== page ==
Exclusive: 5 Senate Banking Dems demand more details on corporate lobbying strategy

In a letter Wednesday shared exclusively with The Hill, five Democrats who sit on the Senate Banking Committee urged the Securities and Exchange Commission (SEC) to require companies to disclose more details on their corporate lobbying strategy to shareholders.

The senators want the SEC to develop a new rule that would “require registered companies to disclose, as relevant, any lobbying strategy, the aggregate amount of direct or indirect contributions to registered state and federal lobbyists, and any material risks related to or arising from the registrant’s lobbying strategy and expenditures.”

Sens. Elizabeth Warren (D-Mass.), Jon Tester (D-Mont.), Tina Smith (D-Minn.) and John Fetterman (D-Pa.) as well as Senate Banking Committee Chair Sherrod Brown (D-Ohio) signed onto the letter.

“Chair [Gary] Gensler will respond to Members of Congress directly, rather than through the media,” an SEC spokesperson told The Hill.

Federal lobbying expenditures hit $4.1 billion in 2022, the highest level since 2010, according to disclosures analyzed by the money-in-politics research group OpenSecrets.

This year is on track to outpace that spending: Registrants have disclosed more than $3.13 billion spent on federal lobbying in the first nine months of 2023, up from $3.07 billion spent through the same period in 2022, according to OpenSecrets data.

“While these figures are staggering, they provide little insight into the interests that companies spend millions each year to advance,” the senators wrote in the letter.

“This lack of transparency erodes the ability of everyday investors to make informed decisions about where to invest their money – and where their money goes once they have invested.”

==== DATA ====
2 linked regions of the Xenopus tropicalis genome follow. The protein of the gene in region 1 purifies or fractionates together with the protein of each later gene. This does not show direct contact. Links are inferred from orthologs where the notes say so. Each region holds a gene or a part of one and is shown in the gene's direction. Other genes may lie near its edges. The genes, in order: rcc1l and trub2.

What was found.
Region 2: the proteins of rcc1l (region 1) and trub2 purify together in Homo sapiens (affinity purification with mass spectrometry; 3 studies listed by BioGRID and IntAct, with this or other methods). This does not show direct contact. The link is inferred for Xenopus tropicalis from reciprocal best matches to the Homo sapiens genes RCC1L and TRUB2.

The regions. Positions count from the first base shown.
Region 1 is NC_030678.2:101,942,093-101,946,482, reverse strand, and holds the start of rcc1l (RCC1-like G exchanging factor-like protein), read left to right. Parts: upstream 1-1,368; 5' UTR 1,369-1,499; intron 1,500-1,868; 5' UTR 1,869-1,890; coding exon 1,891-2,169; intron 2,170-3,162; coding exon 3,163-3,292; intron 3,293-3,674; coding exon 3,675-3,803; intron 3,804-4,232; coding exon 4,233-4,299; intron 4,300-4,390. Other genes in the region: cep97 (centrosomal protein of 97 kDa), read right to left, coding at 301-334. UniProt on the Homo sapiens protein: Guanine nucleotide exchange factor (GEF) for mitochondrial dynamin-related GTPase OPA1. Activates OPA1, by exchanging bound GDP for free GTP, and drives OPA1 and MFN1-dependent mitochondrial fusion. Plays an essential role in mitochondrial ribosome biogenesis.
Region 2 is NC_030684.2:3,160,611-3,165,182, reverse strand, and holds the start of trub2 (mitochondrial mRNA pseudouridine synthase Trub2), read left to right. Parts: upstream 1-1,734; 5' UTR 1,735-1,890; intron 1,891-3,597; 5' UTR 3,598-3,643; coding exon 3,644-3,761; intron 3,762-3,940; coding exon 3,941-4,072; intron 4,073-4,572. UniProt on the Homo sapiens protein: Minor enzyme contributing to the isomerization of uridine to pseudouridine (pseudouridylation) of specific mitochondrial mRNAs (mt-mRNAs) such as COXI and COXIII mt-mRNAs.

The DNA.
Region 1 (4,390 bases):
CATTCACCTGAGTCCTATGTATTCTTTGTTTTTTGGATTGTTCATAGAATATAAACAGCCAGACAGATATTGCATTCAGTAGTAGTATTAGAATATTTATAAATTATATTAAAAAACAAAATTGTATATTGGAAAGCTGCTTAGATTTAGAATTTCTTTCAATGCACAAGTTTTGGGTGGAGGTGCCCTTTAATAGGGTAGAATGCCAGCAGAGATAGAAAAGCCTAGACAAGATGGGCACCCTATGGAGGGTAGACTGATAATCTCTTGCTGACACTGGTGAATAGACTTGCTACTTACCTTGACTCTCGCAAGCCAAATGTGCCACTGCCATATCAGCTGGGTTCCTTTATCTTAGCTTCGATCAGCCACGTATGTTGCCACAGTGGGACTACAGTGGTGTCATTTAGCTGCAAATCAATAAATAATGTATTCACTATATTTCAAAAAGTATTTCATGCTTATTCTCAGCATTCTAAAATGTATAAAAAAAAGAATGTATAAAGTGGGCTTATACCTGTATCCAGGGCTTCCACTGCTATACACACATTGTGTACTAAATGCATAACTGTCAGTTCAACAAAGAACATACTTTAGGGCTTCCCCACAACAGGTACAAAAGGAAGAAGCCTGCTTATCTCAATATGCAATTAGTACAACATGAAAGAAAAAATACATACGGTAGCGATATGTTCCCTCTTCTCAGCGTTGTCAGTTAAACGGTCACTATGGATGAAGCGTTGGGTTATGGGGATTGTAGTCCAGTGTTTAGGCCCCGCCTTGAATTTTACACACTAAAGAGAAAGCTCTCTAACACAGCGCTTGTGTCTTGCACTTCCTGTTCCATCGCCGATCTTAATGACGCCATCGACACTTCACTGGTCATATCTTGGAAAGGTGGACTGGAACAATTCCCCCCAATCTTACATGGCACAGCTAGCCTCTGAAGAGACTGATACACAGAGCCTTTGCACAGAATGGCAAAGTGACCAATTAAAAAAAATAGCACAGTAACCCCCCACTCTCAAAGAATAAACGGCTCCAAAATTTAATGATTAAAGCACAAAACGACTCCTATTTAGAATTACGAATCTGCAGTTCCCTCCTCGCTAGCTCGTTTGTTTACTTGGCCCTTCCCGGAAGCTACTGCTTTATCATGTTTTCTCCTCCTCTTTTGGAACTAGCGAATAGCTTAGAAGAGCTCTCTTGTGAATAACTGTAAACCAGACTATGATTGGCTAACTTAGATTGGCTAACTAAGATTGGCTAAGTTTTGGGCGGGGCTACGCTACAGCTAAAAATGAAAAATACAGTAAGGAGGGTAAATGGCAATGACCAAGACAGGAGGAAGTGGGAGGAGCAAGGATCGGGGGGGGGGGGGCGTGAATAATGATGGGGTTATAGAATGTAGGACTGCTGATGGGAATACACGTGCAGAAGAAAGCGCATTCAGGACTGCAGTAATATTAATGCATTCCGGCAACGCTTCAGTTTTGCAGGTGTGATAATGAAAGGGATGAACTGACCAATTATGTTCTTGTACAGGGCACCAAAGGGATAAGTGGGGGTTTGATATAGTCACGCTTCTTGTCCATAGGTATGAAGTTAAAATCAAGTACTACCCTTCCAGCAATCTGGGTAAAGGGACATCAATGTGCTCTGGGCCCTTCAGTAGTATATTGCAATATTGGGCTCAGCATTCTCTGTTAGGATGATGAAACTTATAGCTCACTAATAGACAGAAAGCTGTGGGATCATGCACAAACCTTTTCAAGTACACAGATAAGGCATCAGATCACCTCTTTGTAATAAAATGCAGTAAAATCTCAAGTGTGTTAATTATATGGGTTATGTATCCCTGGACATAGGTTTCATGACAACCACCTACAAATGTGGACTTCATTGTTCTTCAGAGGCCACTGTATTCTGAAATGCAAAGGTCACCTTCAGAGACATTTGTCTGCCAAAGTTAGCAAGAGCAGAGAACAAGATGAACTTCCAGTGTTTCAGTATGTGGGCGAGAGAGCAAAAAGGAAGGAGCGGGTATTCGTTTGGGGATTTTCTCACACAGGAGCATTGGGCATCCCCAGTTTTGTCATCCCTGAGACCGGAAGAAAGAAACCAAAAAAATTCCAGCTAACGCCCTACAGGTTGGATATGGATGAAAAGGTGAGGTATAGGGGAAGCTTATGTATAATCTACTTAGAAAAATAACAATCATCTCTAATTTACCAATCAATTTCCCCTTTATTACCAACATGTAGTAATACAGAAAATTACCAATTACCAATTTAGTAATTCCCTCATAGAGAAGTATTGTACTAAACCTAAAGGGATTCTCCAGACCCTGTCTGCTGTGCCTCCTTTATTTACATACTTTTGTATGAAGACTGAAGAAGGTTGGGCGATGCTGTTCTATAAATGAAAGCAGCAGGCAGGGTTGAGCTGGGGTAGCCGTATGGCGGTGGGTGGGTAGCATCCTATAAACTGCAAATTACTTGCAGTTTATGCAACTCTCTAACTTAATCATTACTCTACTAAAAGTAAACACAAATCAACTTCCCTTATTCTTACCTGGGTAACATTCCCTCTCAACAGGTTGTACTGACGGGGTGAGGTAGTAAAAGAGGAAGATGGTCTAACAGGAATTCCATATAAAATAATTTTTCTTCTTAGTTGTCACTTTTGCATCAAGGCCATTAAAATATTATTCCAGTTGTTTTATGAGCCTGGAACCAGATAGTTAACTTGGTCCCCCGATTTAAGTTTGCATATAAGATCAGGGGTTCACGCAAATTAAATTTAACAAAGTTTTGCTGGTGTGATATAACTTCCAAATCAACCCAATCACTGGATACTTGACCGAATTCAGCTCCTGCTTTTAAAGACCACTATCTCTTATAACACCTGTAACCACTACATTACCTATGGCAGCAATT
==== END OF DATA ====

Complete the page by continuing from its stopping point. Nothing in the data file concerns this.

All registered lobbyists are required to file quarterly disclosures with the clerk of the U.S. House of Representatives and secretary of the U.S. Senate that include the top-line total spent on federal lobbying, any specific issues they lobbied on and former government positions held by the lobbyists on the account.

But registrants are not required to disclose details including whether they lobbied for or against specific legislation or regulations, even as the lobbying activities of a company can carry reputational risks to its investors.

There’s growing demand for this kind of information among some investors. A cohort of investors, advocacy groups and unions called the Corporate Reform Coalition has filed hundreds of shareholder proposals since 2011 asking companies to improve their disclosures.

“Maybe they say they lobby on this bill or that bill, but that’s not going to provide investors with any real insight into why their companies are lobbying the federal government,” Jon Golinger, the democracy advocate at Public Citizen, a member of the coalition, told The Hill.

The coalition supports more robust disclosure for investors that includes why companies are lobbying on an issue, how much they’re spending on it and what they’re hoping to accomplish, Golinger added.

The senators gave the SEC until Nov. 29 to provide details on its own plan.

“In the absence of strong lobbying disclosure rules, investors are largely kept in the dark regarding the policy campaigns they are indirectly funding,” the senators warned.

“This raises concerns that investors may be funding lobbying activities that are counter to the stated missions of the companies they have invested in, that are counter to their own beliefs, or that may even erode the value of their investment.”

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